Fluid Attacks checks that systems comply with security requirements mapped to the PCI DSS. These are related to data handling, cryptography and secure source code, among others.
Is SOC 2 penetration testing compliance a thing?
The American Institute of Certified Public Accountants (AICPA) created the System and Organization Controls (SOC, aka service organizations controls) to refer to reports produced during an audit. SOC 2 shows the result of the evaluation of service organizations based on five trust service criteria: security, availability, processing integrity, confidentiality and privacy. This standard is relevant to technology companies (e.g., SaaS companies) that provide information systems as a service to other organizations.
Auditors checking compliance with the trust service criteria are instructed by this standard to validate whether the service organization assesses its systems' controls constantly or on separate occasions. Further, the standard names penetration testing as one acceptable type of such assessments. Although SOC 2 penetration testing requirements are not clear on the right frequency with which assessments should be conducted, we recommend they are done continuously, mimicking the constant flux of cyber threats.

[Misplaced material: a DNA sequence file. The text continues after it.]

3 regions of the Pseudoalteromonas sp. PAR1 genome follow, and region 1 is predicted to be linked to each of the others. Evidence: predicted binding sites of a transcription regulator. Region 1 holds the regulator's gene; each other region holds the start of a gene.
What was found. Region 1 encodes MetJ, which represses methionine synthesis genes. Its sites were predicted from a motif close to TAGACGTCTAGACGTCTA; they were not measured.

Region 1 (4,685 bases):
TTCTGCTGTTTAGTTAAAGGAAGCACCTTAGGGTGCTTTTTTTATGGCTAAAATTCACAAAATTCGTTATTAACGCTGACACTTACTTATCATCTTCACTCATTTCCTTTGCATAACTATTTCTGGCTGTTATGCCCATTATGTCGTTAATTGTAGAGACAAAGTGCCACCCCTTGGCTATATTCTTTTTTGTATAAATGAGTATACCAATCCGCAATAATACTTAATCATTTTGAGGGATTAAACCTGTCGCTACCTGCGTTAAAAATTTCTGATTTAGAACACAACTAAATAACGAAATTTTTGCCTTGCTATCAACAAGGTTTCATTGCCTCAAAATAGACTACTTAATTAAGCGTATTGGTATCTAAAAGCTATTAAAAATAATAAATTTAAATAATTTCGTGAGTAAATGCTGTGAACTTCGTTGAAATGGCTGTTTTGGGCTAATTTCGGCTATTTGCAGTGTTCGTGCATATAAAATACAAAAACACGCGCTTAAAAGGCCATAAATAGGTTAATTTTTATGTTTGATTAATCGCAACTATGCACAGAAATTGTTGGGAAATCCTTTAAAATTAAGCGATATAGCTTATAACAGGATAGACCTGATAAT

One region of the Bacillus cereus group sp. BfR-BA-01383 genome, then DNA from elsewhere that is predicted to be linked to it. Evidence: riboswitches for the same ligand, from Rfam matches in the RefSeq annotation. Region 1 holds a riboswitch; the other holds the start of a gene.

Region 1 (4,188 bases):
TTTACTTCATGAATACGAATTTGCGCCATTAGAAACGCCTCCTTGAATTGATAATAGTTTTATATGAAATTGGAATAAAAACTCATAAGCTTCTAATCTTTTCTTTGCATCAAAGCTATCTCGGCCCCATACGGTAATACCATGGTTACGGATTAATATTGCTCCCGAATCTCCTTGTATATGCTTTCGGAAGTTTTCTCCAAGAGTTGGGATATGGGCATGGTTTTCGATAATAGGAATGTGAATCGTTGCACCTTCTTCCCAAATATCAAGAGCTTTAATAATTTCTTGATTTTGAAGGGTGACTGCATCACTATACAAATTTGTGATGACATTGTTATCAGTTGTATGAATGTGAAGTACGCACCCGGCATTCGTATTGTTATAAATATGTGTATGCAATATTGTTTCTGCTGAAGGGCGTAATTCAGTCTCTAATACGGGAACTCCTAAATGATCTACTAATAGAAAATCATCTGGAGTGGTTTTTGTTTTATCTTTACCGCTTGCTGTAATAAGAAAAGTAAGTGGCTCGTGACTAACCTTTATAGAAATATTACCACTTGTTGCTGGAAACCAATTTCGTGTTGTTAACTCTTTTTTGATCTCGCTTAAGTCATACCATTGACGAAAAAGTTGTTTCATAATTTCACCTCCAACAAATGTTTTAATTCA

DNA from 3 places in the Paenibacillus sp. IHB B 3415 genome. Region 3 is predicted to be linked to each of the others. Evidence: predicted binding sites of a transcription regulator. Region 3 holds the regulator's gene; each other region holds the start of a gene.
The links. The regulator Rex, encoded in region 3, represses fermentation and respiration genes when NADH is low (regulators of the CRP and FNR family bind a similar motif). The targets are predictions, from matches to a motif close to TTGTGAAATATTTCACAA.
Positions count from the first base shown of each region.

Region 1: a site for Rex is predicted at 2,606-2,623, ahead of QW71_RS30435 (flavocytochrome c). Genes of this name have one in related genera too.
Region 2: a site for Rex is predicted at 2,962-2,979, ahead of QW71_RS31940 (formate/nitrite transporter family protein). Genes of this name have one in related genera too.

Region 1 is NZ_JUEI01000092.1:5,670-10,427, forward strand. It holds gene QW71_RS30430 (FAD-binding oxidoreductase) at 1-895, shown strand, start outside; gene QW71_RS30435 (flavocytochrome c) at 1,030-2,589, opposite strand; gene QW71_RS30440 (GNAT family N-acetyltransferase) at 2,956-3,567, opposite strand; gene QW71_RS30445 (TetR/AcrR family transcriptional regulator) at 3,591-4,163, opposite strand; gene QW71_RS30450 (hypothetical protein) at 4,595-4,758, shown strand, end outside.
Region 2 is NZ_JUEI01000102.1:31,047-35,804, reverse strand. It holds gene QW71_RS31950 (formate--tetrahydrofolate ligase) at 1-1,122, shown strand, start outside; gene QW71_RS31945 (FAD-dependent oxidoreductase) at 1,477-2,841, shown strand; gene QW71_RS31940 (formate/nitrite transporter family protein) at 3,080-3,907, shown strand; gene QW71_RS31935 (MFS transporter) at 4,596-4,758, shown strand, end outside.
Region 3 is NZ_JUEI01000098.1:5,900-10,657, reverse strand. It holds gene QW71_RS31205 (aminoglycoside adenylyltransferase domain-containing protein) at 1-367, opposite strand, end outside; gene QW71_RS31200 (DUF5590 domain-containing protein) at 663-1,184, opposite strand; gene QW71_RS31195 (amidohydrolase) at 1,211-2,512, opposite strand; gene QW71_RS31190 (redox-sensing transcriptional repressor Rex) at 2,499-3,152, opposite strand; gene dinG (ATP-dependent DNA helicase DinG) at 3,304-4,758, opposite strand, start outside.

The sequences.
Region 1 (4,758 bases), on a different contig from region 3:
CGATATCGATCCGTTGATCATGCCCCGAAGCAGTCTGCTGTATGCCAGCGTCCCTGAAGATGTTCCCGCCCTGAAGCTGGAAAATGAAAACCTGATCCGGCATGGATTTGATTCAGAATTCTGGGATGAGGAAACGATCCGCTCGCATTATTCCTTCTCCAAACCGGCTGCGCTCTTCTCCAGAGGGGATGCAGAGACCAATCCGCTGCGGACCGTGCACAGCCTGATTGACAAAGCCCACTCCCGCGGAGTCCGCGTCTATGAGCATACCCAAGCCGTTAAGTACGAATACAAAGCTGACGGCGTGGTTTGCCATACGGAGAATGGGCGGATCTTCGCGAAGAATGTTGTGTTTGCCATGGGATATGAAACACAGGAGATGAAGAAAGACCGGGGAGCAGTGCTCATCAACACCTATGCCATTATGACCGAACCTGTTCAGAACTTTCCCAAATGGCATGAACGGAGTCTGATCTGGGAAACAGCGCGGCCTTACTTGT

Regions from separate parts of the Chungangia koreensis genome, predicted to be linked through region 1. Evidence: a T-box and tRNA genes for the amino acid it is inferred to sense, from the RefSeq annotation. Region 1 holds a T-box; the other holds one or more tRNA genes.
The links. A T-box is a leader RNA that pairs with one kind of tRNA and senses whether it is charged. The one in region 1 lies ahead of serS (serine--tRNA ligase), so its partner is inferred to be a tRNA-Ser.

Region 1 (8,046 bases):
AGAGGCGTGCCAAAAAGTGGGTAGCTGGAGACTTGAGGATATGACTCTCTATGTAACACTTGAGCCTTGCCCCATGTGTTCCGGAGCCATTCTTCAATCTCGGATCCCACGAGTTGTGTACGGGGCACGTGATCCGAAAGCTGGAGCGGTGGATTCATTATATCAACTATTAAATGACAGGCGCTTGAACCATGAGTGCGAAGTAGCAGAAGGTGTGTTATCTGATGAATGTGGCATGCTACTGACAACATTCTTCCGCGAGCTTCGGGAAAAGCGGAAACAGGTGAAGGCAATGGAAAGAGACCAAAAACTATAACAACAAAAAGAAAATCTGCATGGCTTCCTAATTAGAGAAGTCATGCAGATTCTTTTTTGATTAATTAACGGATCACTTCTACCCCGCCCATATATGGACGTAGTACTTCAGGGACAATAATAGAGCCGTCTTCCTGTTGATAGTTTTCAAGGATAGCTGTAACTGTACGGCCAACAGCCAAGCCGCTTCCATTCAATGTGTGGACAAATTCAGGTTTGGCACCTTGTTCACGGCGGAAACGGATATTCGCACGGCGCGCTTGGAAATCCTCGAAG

We check security requirements related to SOC 2 criteria in your systems. These requirements include data handling, device security, authentication and authorization controls, among others.
Is SWIFT CSCF penetration testing compliance a thing?
The SWIFT Customer Security Controls Framework (CSCF) establishes mandatory and advisory security controls to promote the security of the SWIFT interbank communications system. SWIFT stands for "Society for Worldwide Interbank Financial Telecommunication," which enables financial transactions and payments between banks.